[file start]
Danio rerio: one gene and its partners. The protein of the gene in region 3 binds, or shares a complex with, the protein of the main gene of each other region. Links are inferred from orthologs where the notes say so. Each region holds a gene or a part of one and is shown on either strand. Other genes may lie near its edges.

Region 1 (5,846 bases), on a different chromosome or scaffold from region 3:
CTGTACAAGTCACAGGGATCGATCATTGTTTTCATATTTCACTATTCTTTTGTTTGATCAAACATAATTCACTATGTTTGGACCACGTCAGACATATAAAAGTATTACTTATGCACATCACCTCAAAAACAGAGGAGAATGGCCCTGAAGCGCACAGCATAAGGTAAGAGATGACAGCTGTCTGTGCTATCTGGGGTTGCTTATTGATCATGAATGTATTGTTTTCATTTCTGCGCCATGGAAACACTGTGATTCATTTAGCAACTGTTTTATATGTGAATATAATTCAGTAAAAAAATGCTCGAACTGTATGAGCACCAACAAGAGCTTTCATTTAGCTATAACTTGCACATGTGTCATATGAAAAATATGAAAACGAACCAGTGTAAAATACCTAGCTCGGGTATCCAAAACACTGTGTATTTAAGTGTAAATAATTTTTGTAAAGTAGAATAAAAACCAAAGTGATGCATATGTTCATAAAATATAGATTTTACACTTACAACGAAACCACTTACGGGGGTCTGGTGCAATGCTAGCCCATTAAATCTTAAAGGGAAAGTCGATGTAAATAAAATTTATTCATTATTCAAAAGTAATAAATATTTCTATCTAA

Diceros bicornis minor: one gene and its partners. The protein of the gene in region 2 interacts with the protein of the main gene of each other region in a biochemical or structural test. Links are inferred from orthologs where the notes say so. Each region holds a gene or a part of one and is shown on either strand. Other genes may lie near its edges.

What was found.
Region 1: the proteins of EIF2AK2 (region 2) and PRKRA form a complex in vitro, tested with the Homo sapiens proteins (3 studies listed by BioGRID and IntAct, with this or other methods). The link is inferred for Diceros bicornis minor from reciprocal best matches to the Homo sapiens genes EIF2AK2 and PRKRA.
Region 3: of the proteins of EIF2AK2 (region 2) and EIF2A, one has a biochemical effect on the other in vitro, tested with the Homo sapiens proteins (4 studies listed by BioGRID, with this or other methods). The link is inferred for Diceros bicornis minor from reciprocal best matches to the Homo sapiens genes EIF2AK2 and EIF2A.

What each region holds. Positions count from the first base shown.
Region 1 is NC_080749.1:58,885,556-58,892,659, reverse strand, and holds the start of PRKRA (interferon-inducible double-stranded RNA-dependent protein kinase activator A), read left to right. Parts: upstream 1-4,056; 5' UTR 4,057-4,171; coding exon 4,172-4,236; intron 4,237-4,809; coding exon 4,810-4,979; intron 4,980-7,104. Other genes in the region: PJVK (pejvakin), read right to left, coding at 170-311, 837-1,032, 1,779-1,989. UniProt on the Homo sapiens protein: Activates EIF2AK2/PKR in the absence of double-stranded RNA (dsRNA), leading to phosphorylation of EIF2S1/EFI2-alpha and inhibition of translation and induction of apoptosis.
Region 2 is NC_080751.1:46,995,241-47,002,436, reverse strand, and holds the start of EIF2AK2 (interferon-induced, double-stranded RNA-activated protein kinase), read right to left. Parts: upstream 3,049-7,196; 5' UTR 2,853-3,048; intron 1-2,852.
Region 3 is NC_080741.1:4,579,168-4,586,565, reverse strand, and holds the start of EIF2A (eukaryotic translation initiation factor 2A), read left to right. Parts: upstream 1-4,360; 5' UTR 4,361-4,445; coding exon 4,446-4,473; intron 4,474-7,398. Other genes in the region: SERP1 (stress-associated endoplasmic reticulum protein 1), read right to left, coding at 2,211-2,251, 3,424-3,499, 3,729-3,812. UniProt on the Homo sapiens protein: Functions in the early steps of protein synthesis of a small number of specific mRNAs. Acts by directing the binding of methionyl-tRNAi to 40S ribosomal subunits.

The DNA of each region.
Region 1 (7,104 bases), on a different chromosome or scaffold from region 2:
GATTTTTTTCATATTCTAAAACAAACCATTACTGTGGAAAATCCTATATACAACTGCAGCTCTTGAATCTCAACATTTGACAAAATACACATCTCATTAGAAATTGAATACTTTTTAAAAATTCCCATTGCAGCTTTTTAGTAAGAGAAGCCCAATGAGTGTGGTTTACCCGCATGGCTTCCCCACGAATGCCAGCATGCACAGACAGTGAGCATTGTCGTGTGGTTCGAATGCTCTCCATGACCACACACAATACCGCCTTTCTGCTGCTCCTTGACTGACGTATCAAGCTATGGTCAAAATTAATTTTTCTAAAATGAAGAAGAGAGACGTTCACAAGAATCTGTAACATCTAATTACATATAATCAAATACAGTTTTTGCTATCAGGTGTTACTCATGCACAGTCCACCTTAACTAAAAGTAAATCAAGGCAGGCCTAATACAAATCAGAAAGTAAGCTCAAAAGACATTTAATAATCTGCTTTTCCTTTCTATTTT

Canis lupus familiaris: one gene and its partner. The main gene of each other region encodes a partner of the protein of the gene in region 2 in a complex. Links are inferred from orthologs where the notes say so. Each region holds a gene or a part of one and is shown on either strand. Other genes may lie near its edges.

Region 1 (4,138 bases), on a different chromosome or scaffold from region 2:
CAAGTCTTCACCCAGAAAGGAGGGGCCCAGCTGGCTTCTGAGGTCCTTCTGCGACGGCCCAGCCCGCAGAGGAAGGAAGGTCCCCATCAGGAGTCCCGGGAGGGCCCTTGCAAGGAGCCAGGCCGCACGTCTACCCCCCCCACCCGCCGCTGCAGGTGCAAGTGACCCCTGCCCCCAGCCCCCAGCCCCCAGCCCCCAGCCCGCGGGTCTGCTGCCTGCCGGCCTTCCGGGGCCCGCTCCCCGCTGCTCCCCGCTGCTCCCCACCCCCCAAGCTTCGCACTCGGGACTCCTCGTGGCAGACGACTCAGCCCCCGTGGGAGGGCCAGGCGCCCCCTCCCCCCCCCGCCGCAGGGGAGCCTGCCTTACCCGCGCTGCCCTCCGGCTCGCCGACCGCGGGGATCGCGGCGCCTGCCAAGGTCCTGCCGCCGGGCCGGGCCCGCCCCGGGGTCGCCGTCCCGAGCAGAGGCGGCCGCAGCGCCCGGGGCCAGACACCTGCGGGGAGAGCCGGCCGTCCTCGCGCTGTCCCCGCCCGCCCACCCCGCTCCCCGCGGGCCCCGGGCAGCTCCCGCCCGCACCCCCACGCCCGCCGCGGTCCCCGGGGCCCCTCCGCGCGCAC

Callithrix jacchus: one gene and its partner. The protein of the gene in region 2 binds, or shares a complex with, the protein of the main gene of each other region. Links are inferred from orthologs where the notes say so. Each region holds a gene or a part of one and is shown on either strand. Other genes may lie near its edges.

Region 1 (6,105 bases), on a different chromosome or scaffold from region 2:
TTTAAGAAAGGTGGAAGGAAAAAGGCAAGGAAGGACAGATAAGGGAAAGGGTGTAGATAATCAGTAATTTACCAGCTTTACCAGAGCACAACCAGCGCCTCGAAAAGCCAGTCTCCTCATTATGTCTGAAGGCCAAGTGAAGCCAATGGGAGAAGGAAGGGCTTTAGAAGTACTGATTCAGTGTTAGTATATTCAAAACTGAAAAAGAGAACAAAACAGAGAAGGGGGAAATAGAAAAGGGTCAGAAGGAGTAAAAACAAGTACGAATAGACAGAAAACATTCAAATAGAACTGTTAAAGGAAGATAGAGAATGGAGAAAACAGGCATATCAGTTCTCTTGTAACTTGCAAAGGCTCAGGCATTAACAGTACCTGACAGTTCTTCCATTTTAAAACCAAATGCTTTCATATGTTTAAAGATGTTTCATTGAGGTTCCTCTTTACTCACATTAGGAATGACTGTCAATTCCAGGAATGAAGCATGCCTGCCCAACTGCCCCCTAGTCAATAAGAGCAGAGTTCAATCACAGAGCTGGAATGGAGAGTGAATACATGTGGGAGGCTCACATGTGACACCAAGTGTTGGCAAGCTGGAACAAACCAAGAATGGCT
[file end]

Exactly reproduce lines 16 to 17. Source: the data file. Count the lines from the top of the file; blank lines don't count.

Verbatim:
Region 1 (4,138 bases), on a different chromosome or scaffold from region 2:
CAAGTCTTCACCCAGAAAGGAGGGGCCCAGCTGGCTTCTGAGGTCCTTCTGCGACGGCCCAGCCCGCAGAGGAAGGAAGGTCCCCATCAGGAGTCCCGGGAGGGCCCTTGCAAGGAGCCAGGCCGCACGTCTACCCCCCCCACCCGCCGCTGCAGGTGCAAGTGACCCCTGCCCCCAGCCCCCAGCCCCCAGCCCCCAGCCCGCGGGTCTGCTGCCTGCCGGCCTTCCGGGGCCCGCTCCCCGCTGCTCCCCGCTGCTCCCCACCCCCCAAGCTTCGCACTCGGGACTCCTCGTGGCAGACGACTCAGCCCCCGTGGGAGGGCCAGGCGCCCCCTCCCCCCCCCGCCGCAGGGGAGCCTGCCTTACCCGCGCTGCCCTCCGGCTCGCCGACCGCGGGGATCGCGGCGCCTGCCAAGGTCCTGCCGCCGGGCCGGGCCCGCCCCGGGGTCGCCGTCCCGAGCAGAGGCGGCCGCAGCGCCCGGGGCCAGACACCTGCGGGGAGAGCCGGCCGTCCTCGCGCTGTCCCCGCCCGCCCACCCCGCTCCCCGCGGGCCCCGGGCAGCTCCCGCCCGCACCCCCACGCCCGCCGCGGTCCCCGGGGCCCCTCCGCGCGCAC